Report: Twins sign Phil Hughes for $24 million over three years

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Phil Hughes will join Ricky Nolasco in a rebuilt Twins rotation, according to La Velle E. Neal III of the Minneapolis Star-Tribune, agreeing to a three-year, $24 million contract on Saturday.

Hughes, the winter’s youngest free agent at age 27, is coming off a rough season in which he went 4-14 with a 5.19 ERA in 29 starts and one relief appearance for the Yankees. Getting out of Yankee Stadium and it’s shallow right field porch should do him a whole lot of good, though it’s not like he’s been any sort of ace on the road, either.

The curious thing is that Hughes held out for the longer deal rather than going the Josh Johnson route and signing a one-year contract, with the chance of landing a much bigger payday next winter. Certainly, if he had bounced back and turned in a season more like his 2012, he could have been in a position to land the kind of four-year, $49 million deal that Nolasco just got or something bigger. Frankly, it suggests a lack of confidence that he’d rather have the much more modest three-year deal right now.

With Hughes and Nolasco in the fold, the Twins have clearly upgraded what was the league’s ugliest rotation last season. Kevin Correia will be back to occupy another spot, with Samuel Deduno a heavy favorite to join him. The team still has to decide whether to bring in another veteran or to let Kyle Gibson, Vance Worley, Andrew Albers and Scott Diamond compete for the fifth spot.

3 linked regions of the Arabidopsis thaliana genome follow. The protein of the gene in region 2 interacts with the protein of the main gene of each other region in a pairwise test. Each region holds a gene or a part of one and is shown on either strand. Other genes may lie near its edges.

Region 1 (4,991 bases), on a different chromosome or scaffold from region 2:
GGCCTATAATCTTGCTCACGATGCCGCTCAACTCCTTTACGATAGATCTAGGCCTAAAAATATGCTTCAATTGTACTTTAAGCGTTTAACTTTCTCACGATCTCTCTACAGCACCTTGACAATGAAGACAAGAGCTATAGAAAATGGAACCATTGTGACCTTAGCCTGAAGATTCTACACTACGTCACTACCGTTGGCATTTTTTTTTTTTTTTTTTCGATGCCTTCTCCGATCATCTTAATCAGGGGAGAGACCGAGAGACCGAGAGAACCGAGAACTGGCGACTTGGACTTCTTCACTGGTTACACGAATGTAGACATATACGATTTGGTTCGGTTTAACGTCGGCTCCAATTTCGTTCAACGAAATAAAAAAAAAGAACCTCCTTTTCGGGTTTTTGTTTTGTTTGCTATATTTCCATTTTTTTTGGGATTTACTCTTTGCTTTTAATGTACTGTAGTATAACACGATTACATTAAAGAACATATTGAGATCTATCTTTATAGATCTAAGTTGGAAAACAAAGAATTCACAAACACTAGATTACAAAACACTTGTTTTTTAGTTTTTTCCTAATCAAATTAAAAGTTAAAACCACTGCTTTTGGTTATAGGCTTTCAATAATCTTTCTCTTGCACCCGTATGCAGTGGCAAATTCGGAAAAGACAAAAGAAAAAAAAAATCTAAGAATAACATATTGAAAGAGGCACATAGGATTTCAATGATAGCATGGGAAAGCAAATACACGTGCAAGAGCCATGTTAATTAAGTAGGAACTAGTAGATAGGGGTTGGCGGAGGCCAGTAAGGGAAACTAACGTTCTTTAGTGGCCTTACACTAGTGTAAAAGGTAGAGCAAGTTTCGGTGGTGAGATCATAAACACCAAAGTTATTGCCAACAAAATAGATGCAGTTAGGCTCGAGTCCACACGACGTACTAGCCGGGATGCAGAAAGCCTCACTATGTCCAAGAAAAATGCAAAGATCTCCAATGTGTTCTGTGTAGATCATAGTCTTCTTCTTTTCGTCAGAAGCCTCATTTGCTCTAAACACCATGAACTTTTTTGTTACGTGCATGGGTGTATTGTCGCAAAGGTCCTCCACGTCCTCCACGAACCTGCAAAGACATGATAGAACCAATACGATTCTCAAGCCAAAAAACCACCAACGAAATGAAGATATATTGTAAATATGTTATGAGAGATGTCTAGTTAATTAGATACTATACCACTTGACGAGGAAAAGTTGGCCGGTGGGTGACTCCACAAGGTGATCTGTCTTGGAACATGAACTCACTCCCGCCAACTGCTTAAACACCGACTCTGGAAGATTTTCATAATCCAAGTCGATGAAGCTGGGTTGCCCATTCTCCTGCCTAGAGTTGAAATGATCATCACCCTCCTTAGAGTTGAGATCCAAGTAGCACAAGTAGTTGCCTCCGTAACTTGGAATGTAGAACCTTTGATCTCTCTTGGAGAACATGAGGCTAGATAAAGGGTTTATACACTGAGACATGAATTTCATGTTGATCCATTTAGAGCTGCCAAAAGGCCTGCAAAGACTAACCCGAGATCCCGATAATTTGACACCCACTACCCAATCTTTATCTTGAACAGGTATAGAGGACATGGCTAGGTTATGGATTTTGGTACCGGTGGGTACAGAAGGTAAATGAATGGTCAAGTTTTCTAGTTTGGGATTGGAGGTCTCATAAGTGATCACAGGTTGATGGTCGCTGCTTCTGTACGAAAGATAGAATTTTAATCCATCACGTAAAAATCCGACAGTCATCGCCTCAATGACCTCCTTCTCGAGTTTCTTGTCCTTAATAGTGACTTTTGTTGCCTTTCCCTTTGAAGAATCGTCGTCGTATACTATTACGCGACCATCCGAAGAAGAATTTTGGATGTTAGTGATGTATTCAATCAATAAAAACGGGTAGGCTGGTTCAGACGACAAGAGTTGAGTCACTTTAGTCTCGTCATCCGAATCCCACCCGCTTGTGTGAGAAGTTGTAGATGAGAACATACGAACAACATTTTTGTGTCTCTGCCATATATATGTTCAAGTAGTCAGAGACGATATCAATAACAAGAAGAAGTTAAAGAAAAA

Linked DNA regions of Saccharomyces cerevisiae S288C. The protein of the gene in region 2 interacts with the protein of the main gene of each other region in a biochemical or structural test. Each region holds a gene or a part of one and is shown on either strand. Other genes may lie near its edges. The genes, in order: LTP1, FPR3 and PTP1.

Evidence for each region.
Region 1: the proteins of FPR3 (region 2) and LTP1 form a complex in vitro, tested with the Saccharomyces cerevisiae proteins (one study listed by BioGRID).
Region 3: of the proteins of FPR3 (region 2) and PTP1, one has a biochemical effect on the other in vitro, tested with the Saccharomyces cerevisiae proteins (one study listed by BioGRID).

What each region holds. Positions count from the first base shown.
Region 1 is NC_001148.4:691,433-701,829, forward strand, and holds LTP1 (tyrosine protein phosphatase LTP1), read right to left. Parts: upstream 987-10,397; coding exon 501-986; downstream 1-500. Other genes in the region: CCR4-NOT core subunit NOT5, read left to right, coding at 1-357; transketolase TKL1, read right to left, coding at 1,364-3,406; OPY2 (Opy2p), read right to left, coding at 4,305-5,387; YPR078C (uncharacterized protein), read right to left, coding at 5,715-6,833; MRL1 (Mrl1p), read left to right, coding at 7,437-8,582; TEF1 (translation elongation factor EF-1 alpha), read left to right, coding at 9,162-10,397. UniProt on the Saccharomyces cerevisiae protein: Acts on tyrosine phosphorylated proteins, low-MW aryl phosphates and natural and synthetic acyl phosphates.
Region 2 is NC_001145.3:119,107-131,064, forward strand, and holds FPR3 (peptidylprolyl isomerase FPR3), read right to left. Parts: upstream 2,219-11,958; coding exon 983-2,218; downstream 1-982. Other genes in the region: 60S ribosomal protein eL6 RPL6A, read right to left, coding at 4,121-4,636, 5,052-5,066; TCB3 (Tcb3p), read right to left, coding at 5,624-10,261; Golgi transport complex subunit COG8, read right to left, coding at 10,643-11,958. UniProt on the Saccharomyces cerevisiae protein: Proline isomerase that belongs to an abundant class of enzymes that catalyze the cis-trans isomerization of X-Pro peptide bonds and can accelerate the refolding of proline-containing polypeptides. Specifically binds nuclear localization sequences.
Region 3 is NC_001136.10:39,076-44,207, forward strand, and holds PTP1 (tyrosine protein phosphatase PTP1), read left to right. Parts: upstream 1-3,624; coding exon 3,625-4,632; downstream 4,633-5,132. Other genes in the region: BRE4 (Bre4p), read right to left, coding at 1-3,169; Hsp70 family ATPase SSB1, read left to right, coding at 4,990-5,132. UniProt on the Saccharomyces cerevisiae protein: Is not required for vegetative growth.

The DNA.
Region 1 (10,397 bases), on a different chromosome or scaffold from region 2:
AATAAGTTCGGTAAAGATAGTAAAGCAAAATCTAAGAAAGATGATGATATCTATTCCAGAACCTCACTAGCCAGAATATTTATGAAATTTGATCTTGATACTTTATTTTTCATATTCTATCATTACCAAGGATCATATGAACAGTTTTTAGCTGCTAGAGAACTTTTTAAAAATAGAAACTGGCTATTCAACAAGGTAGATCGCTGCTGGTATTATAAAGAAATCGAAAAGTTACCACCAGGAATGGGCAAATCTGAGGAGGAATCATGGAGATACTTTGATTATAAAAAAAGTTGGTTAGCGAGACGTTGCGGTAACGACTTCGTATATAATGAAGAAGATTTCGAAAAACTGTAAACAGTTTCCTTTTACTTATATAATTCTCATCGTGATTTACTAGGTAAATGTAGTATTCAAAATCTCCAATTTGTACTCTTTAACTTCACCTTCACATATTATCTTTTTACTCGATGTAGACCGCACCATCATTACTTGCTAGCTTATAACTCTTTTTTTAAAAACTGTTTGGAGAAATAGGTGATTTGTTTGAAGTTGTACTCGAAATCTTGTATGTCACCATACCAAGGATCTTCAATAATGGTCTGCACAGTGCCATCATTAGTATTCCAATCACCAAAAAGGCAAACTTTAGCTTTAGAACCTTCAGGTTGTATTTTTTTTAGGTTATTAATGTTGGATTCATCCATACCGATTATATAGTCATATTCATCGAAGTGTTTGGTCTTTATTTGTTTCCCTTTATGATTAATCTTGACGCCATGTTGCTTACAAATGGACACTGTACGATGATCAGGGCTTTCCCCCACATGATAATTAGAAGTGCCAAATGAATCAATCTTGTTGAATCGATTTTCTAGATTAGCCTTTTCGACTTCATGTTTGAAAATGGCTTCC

Video: Albert Almora, Jr. saved by the ivy

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The ALCS had a weird play in Game 4 on Tuesday night, but Game 4 of the NLCS did as well. This one involved Cubs outfielder Albert Almora, Jr. and his attempt to spark a rally in the bottom of the ninth inning against Dodgers reliever Ross Stripling.

After Alex Avila singled, Almora ripped a double to left field, past a diving Enrique Hernandez. The ball rolled to the ivy in front of the wall. Most outfielders there would’ve put their hands up, which would have alerted the umpires to call an immediate ground-rule double. Hernandez didn’t, instead fishing the ball out and firing it back into the infield. Avila had stopped at third base, but Almora kept running. Much to his surprise, he pulled up into third base to see his teammate standing there, resigned to his fate as a dead duck. Third baseman Justin Turner applied the tag on Almora for what he thought was the first out of the inning.

Almora, however, was then sent back to second base after the umpires correctly called a ground-rule double.

Unfortunately for the Cubs, the lucky break didn’t help as closer Kenley Jansen came in and took care of business, retiring all three batters he faced without letting an inherited runner score. The Dodgers won 6-1 and now lead the NLCS three games to none. They’ll try to punch their ticket to the World Series on Wednesday.